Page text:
• Curtis KM
      • Nguyen A
      • Reeves JA
      • Clark EA
      • Folger SG
      • Whiteman MK.
      Update to U.S. selected practice recommendations for contraceptive use: self-administration of subcutaneous depot medroxyprogesterone acetate.
      ,
      World Health Organization
      WHO Recommendations on Self-care Interventions: Self-administration of Injectable Contraception.
      ]. Both recommend that self-administered DMPA-SC should be made available as an additional approach to deliver injectable contraception. The U.S. SPR further specifies that this option be offered in a noncoercive manner through shared decision-making, with a focus on patient preferences and equitable access to the full range of contraceptive methods, including provider-administered DMPA [
      • Curtis KM
      • Nguyen A
      • Reeves JA
      • Clark EA
      • Folger SG
      • Whiteman MK.
      Update to U.S. selected practice recommendations for contraceptive use: self-administration of subcutaneous depot medroxyprogesterone acetate.
      ].

      2.5 Who is eligible for self-administration?

      DMPA-SC self-administration is an option for anyone eligible to use provider-administered DMPA, including adolescents; the U.S. Medical Eligibility Criteria (MEC) should be used to assess medical eligibility for DMPA-SC use [
      • Curtis KM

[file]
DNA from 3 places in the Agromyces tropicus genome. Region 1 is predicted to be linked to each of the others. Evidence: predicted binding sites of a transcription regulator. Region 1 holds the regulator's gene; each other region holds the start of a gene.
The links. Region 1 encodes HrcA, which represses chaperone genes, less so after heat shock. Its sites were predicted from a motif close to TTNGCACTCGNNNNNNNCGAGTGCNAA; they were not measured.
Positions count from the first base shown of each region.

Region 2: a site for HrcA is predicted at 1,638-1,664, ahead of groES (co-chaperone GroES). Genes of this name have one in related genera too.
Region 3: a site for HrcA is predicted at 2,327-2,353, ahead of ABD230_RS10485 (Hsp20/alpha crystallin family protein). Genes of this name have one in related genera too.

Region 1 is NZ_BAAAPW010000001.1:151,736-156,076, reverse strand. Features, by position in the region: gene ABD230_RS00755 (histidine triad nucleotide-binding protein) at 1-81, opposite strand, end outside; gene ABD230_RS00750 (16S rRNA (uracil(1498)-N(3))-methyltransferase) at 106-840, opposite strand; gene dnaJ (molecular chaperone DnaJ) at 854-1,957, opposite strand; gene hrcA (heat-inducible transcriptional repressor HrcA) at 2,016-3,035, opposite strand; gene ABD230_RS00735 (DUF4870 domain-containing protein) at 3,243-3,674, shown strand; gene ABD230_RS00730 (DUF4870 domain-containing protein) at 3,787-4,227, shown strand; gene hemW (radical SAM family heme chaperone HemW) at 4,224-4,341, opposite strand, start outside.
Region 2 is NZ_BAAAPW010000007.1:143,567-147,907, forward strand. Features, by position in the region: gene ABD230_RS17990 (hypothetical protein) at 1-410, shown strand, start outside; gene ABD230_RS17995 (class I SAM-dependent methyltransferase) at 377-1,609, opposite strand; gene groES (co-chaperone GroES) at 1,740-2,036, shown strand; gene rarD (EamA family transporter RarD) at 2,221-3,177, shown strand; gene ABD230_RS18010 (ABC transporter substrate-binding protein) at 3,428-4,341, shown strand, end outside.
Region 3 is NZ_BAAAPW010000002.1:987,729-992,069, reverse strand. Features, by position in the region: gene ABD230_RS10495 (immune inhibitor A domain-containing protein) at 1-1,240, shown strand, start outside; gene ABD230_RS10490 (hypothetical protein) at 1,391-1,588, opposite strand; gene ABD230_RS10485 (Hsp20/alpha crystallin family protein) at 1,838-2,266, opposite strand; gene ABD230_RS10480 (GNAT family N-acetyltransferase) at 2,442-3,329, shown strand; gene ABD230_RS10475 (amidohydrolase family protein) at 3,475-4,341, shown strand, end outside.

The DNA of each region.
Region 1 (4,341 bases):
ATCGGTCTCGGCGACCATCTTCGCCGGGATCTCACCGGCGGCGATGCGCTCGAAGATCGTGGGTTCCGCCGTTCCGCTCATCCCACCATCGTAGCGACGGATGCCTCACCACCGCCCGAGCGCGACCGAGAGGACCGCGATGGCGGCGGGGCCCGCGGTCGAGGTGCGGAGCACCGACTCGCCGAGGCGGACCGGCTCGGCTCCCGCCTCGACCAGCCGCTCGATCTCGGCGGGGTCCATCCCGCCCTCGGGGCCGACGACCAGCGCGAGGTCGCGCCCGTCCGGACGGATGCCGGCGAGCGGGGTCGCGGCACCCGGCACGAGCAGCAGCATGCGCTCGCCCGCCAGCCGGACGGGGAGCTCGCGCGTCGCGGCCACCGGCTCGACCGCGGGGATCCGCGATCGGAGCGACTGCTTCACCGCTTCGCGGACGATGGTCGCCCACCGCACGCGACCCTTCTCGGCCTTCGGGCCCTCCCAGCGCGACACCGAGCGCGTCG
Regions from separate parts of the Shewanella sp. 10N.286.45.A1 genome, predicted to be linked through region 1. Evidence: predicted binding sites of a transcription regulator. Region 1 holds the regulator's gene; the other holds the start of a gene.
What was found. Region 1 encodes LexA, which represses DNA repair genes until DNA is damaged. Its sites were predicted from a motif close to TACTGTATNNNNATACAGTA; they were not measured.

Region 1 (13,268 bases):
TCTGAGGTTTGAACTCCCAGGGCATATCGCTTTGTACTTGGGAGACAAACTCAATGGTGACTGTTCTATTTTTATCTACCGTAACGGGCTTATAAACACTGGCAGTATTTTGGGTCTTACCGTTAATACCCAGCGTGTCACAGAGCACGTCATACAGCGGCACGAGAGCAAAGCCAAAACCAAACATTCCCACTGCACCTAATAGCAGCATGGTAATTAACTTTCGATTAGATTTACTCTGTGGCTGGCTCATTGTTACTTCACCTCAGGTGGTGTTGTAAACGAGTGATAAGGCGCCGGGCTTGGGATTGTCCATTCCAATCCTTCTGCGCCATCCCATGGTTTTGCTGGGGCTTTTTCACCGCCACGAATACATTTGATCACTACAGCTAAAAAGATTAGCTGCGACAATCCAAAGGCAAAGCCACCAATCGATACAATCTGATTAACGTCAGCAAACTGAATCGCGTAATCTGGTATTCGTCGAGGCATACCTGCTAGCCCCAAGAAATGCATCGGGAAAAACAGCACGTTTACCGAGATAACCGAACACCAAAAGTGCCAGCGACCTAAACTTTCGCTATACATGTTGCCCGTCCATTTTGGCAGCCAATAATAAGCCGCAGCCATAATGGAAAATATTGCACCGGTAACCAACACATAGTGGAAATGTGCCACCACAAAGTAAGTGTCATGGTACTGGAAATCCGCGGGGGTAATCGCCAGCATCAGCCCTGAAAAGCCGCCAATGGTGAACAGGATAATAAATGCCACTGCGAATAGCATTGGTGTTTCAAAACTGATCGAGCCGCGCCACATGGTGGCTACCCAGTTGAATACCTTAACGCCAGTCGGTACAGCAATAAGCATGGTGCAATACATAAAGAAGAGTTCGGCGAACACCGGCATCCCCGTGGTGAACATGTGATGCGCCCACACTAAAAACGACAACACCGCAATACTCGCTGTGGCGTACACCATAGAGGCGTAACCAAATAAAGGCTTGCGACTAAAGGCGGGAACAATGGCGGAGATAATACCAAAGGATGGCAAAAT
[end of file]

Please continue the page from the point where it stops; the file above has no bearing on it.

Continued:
• Nguyen A
      • Reeves JA
      • Clark EA
      • Folger SG
      • Whiteman MK.
      Update to U.S. selected practice recommendations for contraceptive use: self-administration of subcutaneous depot medroxyprogesterone acetate.
      ]. Providers should use clinical judgment to determine whether self-administration is appropriate for any specific patient while centering their individual preferences and circumstances.

      2.6 What patient education/training and materials/supplies are needed?

      Several organizations have developed resources for implementing DMPA-SC self-administration [
      National Clinical Training Center for Family Planning
      A Toolkit for User Administration of Subcutaneous Depot Medroxyprogesterone Acetate.
      ]. Important elements to include in patient education and training—whether in-person or via telehealth—as well as materials and supplies, are outlined in the box below.
      Patient education/training and materials for implementing DMPA-SC self-administration
      Tabled 1
      Implementation QuestionImplementation Suggestion
      What education/ training should I provide to patients choosing DMPA-SC self-administration?Patient education and training, whether in-person or via telehealth, should include instruction on: